Managing Our Emotions

Managing Our Emotions

Man is not worried by real problems so much as by his imagined anxieties about real problems. – Epictetus

Consciousness is an unending tide of emotions. Every moment that we are awake (and often asleep) we are inundated with both remarkable and unremarkable emotions. All emotions are a natural part of our reaction to stimulus. Positive feelings such as joy and accomplishment can enhance and enrich our life experience, while emotions of fear and caution can help us navigate danger. The broad spectrum of emotions can be an intoxicating experience and allow us to fully engage and connect with the gift of life.

As emotions increase in intensity, we become more conscious of them and they can quickly become pathological. In Chinese Medicine, too many heightened emotions can become pathological and hurtful to the health of the body and mind in the same way a poor diet can make us sick. Too much joy can become manic and make us anxious. Too much bliss can make us gluttonous and greedy. Too much worry can become an obsession. Too much anger can turn into rage.

While it’s important to engage in each emotion so that we have a full life experience, it’s equally as important to learn to process and release them so that they don’t create illness. For example, in my acupuncture practice, I have found that people with chronic tension headaches or teeth grinding often have stored up anger and resentment. This is because energy flows throughout the body and negative emotions disrupt the smooth flow of our energy. Intense emotions act like a traffic jam in the body. Learning techniques to help us process our emotions is an important tool to avoid making ourselves sick.

One of the most important tools to help us move through our emotions is breathwork. There is nothing more powerful than this. Dr. Andrew Weil’s 4-7-8 breathing technique is very helpful for reducing anxiety and controlling or reducing anger responses.

To use the 4-7-8 technique, focus on the following breathing pattern:

empty the lungs of air

breathe in quietly through the nose for 4 seconds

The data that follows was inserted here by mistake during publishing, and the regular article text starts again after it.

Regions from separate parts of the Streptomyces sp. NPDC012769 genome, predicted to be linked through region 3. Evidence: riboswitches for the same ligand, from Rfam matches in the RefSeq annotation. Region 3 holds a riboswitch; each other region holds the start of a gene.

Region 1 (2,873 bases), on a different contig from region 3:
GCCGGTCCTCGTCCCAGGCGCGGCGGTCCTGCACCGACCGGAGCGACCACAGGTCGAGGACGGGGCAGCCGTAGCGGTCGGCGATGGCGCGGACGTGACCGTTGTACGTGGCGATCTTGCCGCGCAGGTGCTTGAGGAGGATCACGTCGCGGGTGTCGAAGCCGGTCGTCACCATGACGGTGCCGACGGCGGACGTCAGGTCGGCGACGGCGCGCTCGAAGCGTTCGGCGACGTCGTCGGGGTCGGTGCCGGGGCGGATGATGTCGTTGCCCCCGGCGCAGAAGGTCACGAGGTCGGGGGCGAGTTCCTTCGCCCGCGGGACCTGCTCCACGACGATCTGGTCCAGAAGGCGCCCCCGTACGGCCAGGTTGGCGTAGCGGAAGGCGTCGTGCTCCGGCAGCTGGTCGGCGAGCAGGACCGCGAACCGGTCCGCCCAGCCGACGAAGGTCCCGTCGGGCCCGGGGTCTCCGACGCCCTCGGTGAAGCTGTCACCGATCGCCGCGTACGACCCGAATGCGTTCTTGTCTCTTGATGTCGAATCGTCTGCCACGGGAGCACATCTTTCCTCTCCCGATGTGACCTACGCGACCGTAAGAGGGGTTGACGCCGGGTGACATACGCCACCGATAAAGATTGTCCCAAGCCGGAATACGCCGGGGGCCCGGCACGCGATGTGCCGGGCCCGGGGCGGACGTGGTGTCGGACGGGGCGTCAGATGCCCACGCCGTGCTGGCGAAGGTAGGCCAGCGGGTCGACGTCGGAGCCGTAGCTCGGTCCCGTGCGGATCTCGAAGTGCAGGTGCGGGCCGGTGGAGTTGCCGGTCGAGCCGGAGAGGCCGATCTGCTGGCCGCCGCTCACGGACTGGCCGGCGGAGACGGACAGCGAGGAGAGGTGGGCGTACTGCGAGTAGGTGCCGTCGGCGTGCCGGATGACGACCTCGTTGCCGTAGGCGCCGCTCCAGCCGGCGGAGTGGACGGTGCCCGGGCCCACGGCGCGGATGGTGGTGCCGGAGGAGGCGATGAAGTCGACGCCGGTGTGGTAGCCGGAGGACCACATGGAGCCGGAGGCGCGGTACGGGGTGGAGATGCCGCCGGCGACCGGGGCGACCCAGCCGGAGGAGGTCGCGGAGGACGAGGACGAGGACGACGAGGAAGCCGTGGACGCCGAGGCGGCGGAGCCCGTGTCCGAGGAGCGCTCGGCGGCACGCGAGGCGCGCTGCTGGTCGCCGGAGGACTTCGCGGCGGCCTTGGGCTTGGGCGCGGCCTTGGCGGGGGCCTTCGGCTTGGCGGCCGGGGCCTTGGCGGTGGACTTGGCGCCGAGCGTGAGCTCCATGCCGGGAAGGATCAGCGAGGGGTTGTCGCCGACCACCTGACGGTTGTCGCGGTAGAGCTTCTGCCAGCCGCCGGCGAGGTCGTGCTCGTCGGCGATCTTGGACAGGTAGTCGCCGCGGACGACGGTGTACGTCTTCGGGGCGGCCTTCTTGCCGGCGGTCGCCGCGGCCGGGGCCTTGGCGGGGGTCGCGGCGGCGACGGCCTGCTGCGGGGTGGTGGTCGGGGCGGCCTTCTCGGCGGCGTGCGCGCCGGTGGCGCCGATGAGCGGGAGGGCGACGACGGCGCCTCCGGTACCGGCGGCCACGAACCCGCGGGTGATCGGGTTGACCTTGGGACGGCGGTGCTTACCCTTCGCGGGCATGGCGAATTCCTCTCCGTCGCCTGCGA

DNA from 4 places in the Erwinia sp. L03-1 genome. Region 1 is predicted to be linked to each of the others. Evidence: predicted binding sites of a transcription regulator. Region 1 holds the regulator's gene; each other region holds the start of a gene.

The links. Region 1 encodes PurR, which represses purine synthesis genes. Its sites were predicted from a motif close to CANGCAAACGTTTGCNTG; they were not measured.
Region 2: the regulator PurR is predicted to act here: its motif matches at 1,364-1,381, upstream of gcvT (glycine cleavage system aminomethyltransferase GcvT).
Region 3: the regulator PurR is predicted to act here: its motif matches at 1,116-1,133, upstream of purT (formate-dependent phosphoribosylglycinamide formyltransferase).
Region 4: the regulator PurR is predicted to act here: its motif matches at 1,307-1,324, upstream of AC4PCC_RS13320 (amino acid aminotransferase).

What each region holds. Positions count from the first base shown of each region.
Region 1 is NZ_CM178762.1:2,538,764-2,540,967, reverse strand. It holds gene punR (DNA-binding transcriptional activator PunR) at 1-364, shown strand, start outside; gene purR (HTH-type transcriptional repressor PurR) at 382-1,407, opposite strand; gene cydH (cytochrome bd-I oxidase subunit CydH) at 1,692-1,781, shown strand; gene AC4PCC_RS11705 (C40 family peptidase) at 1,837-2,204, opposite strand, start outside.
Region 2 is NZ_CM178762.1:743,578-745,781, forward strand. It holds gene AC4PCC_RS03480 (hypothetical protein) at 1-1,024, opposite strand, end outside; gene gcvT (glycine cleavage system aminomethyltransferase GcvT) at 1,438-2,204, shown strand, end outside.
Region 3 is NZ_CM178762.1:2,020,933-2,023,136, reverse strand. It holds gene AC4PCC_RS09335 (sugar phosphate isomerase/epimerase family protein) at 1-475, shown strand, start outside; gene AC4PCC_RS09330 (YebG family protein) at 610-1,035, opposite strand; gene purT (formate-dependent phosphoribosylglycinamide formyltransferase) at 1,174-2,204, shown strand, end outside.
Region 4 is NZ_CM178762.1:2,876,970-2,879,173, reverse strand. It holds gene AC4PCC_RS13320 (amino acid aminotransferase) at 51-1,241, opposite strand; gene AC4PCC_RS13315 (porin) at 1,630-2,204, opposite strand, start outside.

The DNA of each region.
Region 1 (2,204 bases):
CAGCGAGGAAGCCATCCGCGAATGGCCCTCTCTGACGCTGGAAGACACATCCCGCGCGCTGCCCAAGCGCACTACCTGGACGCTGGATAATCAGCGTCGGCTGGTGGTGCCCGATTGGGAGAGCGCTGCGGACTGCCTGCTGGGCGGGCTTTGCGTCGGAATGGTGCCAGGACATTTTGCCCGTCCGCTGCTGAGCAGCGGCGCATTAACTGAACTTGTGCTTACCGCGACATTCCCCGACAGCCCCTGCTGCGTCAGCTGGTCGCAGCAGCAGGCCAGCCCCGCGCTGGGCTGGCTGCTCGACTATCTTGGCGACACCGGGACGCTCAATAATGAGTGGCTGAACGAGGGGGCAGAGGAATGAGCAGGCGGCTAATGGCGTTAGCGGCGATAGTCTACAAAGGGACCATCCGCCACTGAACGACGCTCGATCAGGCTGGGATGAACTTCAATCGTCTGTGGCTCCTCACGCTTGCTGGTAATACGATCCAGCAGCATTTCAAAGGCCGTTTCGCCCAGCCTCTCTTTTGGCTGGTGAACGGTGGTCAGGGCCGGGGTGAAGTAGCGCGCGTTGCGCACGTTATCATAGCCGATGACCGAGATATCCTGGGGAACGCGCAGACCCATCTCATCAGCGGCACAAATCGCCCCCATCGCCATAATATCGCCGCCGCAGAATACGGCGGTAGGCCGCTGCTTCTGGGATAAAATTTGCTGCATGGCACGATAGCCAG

hold the breath for a count of 7 seconds

exhale forcefully through the mouth, pursing the lips and making a “whoosh” sound, for 8 seconds

repeat the cycle up to 4 times

Movement is our best friend when it comes to getting our emotions “unstuck. If I find myself having trouble releasing nagging feelings, I will often do a quick cardio routine that allows me to move the energy through my body both fast and efficiently. The quick routine includes these exercises and can be done as often as needed:

30 seconds of jumping jacks

30 seconds of jogging in place

30 seconds of holding a plank

30 seconds bicycle crunches

Other important tactics to help us process our emotions include the following:

mental health counseling


yoga and Qi Gong

creative expression through things like art and dance

bodywork such as acupuncture and massage

Natasha Kubis is a licensed acupuncturist and certified yoga teacher. For more information, visit

Feel Good in Your Body Right Now

Feel Good in Your Body Right Now

Anyone who’s worked towards a weight loss or fitness goal knows it can be quite a journey. While it’s important to stay focused, that can easily turn into the unhealthy habit of waiting for that desired dress size to be happy. Here are some tips to help you avoid that trap and feel good in your own skin right now:

Focus on functionality

Your body may not be perfect but it does a lot for you. Whenever you perform a physical activity like walking around the block with ease, appreciate your body for it. Its main purpose, after all, is to keep you moving through life and if it’s doing that, you have something to feel good about.

Change what you can
right now

When it comes to how you look and feel the little things matter. Wear what you feel good in, change your hair, get your nails done, or choose a new signature scent. It’s hard not to feel good in your skin when you’re pampered and smelling delicious.

Believe in the inevitability
of your ideal body

If you’re dieting and working on fitness, you need to do so with absolute conviction that it’s just a matter of time until you reach your goals. Believing that the things you don’t love to see when you look in the mirror are temporary prevents your insecurities from having power over you.

Watch your thoughts

If your inner voice is in the habit of loudly and confidently criticizing your body, train it to compliment you with equal authority instead. Frequently point out the things you like about your body and use affirmations to keep those positive thoughts at the forefront of your mind.

Be selective about the
company you keep

Seek out people who speak kindly about others, bring out the best in you, are comfortable with their own imperfect bodies, and make you feel good about yours. If the people in your social circles are fueling your insecurities, it’s time to reevaluate your relationships and make some necessary changes.